I've mentioned in another thread somewhere that I actually consider class/struct and their only differences being whether they are public or private access by default (and similar defaults WRT inheritance) to be one of C++'s mostly inconsequential but regrettable-none-the-less warts. I would have preferred a stronger difference between structs and classes, such that the distinction was actually meaningful. IMO, classes should have been made basically as they are with the exception of default public acess, but structs should not have been extended to allow different access levels (and as a result, no need for supporting arbitrary member functions or virtuals) and they should have been extended only with constructors/destructors -- enough to support RAII and enable exception-safe use of structs. But the ship has sailed, and I'm sure the reasons for things being the way they are had nothing to do with language purity and everything to do with making it less burdensome to leverage and extend existing C code in C++ programs.

 

Anyhow, when I declare a class, public: is nearly always the first line. The exceptions I find in my own code to this rule, is that I sometimes create private typedefs first when they either are used to simplify the internals of public inline member functions, or when they are dependent on template arguments of the class (because I like to be able to see the template parameters and typed dependent on them on the same screen).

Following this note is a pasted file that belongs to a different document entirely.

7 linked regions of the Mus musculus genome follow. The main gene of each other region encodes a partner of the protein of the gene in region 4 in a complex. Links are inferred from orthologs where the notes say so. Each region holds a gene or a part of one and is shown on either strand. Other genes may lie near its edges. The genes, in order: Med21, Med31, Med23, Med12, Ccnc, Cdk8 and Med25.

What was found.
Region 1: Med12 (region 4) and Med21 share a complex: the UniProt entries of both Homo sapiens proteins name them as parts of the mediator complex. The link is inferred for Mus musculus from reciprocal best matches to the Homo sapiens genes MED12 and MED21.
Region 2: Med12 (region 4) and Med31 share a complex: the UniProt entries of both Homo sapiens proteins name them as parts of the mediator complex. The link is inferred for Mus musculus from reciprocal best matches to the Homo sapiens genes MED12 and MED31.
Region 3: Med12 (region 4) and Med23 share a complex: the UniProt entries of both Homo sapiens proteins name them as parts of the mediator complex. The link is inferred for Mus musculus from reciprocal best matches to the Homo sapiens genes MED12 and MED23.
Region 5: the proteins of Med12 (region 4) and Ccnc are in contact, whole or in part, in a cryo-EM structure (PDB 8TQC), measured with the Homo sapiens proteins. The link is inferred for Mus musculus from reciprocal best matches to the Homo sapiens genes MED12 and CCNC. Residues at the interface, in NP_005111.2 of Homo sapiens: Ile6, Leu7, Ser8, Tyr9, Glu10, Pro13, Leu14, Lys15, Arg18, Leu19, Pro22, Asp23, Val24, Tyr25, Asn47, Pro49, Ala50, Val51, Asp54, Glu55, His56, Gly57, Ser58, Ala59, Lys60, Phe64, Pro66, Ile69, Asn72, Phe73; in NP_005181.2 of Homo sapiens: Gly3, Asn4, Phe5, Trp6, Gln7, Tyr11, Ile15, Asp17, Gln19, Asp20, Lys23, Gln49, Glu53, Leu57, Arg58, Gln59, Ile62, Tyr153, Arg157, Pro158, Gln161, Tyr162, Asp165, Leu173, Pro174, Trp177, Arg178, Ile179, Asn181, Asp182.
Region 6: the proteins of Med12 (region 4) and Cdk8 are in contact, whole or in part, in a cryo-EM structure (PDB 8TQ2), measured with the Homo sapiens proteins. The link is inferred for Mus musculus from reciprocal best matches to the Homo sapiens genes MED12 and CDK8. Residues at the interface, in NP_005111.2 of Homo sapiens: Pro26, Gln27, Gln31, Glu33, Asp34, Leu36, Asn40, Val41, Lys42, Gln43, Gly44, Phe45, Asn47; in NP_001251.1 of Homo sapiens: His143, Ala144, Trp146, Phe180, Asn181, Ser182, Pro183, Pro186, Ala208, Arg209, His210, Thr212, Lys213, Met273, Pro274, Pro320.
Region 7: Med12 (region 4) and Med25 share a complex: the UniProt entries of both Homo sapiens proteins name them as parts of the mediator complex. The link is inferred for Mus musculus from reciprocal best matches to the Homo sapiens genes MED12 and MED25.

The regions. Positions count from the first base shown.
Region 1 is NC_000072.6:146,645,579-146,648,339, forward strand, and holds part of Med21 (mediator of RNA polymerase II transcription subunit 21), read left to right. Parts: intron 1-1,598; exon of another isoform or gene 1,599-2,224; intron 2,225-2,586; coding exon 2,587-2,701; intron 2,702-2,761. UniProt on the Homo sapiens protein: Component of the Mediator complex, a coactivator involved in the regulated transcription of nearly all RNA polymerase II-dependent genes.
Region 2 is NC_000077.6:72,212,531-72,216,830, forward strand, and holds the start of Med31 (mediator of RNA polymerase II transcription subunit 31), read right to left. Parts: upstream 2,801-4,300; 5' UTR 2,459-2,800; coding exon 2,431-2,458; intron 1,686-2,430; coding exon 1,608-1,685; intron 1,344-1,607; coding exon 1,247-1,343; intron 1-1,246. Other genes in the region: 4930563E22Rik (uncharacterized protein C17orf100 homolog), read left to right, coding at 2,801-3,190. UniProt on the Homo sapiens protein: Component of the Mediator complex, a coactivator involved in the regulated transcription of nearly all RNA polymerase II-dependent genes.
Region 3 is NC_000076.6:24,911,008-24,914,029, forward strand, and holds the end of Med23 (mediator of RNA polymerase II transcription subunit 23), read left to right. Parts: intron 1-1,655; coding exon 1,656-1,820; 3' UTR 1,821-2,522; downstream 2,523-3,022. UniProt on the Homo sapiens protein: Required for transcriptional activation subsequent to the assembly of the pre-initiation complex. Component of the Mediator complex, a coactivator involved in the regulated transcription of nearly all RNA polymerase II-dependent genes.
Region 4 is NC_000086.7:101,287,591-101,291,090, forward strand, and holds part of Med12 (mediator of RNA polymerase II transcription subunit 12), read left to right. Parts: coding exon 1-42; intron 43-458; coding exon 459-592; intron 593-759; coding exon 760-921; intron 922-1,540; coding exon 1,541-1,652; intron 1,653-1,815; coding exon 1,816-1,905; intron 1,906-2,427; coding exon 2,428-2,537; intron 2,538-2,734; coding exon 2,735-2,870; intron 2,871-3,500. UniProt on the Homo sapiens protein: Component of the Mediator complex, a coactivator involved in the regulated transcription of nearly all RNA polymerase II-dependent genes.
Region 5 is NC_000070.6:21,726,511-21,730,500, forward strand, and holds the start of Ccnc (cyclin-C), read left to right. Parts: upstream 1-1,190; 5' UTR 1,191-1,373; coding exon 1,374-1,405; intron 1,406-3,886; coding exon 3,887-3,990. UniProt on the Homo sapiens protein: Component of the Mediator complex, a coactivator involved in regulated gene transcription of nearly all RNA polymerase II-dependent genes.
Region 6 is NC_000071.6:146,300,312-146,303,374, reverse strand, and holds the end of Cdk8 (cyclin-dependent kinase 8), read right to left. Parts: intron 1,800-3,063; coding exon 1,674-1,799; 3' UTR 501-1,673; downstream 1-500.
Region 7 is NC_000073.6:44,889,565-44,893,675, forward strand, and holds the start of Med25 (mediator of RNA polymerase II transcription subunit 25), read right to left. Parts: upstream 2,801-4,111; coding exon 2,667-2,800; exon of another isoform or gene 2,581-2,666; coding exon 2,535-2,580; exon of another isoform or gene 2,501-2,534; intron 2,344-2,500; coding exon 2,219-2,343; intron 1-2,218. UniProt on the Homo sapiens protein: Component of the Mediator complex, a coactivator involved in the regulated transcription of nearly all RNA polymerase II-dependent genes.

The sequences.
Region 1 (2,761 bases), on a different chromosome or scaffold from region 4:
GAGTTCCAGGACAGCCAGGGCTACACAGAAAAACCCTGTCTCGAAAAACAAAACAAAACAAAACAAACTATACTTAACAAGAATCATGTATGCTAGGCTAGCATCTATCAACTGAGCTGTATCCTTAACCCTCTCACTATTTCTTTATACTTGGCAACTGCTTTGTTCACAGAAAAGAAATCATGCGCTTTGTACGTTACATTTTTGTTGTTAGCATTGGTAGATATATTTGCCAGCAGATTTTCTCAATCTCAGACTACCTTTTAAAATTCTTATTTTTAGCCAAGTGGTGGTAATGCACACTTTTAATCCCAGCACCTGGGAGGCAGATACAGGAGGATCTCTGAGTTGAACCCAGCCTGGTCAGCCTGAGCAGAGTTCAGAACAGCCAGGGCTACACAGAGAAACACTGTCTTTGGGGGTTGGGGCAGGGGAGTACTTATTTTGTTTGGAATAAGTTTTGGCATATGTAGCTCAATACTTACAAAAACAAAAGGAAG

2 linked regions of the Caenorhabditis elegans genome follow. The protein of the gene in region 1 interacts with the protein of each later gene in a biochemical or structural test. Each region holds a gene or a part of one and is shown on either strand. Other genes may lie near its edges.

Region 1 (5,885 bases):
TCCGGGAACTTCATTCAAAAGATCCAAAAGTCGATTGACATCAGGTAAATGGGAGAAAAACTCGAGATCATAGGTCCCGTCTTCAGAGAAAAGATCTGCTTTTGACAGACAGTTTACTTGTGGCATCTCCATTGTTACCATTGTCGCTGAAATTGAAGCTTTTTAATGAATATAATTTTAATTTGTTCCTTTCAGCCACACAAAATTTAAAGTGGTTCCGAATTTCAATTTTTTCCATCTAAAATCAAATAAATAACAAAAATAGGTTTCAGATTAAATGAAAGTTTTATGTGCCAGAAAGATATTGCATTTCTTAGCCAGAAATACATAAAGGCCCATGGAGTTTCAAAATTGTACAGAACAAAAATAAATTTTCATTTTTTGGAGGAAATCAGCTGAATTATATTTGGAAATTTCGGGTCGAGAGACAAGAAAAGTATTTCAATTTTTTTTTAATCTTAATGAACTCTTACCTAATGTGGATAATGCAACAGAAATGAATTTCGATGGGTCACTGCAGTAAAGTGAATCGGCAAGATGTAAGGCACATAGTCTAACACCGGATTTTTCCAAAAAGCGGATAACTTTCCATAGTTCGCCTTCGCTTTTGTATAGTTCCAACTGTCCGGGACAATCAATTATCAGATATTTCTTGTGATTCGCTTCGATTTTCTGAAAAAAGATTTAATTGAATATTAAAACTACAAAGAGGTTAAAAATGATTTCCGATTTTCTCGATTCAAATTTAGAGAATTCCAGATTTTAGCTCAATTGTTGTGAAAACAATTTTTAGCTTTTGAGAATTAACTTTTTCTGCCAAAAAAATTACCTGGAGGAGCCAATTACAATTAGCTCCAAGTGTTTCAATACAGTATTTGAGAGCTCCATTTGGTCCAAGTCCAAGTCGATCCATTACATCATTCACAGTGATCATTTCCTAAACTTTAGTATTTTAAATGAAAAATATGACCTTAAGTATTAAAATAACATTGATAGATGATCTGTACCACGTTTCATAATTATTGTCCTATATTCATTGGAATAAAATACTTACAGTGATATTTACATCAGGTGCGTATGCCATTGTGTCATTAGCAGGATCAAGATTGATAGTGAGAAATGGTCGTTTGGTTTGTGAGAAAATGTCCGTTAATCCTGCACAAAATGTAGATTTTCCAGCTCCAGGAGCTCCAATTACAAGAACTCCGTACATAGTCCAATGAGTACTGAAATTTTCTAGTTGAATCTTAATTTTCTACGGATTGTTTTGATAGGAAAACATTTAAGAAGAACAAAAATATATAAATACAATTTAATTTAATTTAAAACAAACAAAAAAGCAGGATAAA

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I like placing the private stuff first in classes, since that is the one thing that makes sense. Putting the public interface (or anything public) first is nonsensical.

 

A class is a struct where the members default to being private rather than public (in layman's wording, the standard's wording is slightly more elegant).

 

Therefore, if you write class and immediately follow with public: you are being nonsensical. You're the madman who puts salt on his bananas and throws them away because he doesn't like salted banana. I try not to write nonsensical code, if I can help it.

 

If one wants the public members first, one should write struct and declare the non-public members private. Of course nobody does that... so it's private stuff first smile.png

Edited by samoth
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Bottom for classes (first divided in public, protected and private, each of one in "bottom style" ie ctors, functions, inner classes/datastructures, consts, variables... static things before non static things)